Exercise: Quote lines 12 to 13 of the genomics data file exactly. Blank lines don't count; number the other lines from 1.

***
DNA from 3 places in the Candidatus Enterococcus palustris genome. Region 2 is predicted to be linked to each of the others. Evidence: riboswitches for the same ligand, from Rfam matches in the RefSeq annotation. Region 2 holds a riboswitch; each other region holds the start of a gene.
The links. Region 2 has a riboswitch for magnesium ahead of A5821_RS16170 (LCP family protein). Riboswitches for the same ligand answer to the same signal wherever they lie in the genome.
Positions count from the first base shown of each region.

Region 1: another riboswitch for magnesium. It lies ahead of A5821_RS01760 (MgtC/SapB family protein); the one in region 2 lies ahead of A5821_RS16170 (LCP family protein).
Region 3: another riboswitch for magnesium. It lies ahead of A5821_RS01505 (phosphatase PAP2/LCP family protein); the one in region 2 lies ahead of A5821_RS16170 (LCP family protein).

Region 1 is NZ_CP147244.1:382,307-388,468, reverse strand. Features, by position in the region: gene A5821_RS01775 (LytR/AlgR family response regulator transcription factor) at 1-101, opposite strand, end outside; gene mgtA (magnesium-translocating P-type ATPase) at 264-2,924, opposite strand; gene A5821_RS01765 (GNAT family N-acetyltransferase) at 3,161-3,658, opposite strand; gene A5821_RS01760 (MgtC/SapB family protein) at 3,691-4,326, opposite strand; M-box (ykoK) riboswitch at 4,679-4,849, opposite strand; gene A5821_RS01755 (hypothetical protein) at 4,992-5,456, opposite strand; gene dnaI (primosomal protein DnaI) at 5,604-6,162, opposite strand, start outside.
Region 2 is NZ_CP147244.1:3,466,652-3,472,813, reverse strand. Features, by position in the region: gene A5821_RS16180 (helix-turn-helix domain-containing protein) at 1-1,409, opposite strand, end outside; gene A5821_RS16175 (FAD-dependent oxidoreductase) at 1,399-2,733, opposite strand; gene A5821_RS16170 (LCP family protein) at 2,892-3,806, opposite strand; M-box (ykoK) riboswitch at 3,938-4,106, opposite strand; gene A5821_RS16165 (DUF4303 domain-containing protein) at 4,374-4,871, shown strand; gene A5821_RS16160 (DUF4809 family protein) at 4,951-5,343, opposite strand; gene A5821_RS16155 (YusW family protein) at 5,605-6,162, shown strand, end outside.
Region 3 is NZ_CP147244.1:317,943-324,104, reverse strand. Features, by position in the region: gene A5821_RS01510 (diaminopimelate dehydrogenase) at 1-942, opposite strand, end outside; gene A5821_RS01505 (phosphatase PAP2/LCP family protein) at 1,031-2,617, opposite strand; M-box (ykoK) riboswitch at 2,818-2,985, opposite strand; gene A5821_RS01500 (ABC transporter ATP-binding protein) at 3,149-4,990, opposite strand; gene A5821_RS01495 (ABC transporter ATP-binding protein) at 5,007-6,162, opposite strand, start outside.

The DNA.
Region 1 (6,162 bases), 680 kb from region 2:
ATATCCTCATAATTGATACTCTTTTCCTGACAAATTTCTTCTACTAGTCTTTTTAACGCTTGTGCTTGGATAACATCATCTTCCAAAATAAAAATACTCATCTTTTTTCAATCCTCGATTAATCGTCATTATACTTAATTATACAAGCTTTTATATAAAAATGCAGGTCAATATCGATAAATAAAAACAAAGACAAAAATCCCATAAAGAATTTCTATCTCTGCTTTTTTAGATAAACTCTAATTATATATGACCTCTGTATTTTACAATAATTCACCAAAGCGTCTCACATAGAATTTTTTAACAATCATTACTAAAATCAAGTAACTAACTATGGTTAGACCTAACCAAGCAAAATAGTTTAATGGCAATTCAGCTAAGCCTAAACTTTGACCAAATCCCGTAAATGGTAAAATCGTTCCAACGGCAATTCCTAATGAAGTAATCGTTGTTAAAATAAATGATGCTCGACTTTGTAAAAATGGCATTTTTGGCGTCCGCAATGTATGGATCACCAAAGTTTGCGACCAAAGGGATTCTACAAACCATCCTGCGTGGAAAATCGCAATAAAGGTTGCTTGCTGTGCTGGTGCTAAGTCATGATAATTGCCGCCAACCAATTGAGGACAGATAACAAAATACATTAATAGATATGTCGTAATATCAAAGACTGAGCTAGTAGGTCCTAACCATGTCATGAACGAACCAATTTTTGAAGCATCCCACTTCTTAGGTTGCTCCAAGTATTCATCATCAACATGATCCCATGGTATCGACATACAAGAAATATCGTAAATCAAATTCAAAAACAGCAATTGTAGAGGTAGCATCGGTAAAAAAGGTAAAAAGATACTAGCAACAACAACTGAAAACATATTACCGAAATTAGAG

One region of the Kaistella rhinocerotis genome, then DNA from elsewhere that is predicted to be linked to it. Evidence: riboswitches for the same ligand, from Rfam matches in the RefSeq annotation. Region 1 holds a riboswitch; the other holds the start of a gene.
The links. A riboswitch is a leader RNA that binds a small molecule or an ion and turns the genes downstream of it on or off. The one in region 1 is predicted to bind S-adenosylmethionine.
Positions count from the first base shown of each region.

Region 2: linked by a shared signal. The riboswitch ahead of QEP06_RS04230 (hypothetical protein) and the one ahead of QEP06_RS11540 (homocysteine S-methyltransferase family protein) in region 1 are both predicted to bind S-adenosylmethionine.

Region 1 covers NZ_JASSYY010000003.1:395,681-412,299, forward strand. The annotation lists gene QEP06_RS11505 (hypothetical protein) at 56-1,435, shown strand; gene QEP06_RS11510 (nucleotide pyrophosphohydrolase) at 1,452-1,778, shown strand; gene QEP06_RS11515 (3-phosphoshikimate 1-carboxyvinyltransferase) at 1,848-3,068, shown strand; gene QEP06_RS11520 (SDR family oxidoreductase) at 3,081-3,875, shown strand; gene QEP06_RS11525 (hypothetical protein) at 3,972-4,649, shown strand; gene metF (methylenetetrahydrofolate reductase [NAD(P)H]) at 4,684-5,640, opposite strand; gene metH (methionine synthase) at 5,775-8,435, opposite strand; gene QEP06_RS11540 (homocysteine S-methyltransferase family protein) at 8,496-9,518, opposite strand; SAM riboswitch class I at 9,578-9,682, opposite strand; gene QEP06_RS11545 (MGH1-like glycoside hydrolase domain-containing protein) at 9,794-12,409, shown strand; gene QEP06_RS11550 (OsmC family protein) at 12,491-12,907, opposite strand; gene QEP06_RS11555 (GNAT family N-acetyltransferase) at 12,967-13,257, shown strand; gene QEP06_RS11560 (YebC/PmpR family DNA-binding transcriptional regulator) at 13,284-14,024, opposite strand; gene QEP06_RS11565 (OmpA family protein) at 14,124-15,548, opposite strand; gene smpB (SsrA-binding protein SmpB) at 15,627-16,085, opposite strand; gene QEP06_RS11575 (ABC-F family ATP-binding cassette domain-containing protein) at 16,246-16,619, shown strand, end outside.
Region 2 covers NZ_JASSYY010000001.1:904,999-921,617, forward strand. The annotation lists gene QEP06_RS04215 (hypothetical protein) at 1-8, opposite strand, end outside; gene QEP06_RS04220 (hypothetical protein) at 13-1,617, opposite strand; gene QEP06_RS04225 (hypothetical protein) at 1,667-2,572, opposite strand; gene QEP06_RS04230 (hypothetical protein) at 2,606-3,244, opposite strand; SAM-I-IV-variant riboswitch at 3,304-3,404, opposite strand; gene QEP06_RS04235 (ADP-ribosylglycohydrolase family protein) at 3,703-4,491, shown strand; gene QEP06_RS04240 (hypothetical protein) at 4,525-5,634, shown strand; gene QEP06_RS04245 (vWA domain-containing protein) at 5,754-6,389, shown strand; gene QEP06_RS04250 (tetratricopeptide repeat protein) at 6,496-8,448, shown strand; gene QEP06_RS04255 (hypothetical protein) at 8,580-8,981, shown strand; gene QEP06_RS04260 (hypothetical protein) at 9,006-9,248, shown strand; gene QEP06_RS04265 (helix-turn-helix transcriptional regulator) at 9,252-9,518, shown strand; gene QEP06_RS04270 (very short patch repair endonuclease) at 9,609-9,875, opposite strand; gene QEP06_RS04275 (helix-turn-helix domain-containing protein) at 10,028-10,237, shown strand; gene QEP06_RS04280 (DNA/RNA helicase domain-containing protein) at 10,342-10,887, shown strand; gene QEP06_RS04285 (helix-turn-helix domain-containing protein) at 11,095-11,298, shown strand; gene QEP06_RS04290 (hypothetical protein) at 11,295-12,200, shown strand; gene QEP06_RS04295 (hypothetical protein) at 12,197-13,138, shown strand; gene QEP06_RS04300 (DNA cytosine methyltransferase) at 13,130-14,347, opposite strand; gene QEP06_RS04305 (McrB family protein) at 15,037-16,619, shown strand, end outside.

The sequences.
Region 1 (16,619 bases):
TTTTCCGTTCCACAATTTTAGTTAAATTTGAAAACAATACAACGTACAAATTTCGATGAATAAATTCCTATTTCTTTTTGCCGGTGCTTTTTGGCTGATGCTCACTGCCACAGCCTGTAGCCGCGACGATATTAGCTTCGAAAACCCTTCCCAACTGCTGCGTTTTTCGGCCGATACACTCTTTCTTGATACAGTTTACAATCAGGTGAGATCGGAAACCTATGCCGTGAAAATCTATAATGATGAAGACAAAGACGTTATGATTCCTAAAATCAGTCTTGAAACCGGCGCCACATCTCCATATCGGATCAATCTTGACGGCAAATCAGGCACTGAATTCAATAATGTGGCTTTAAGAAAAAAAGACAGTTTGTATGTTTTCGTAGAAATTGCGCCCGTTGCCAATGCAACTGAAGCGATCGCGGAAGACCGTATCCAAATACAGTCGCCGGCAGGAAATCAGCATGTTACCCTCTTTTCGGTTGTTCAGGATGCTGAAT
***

One region of the Kaistella rhinocerotis genome, then DNA from elsewhere that is predicted to be linked to it. Evidence: riboswitches for the same ligand, from Rfam matches in the RefSeq annotation. Region 1 holds a riboswitch; the other holds the start of a gene.
The links. A riboswitch is a leader RNA that binds a small molecule or an ion and turns the genes downstream of it on or off. The one in region 1 is predicted to bind S-adenosylmethionine.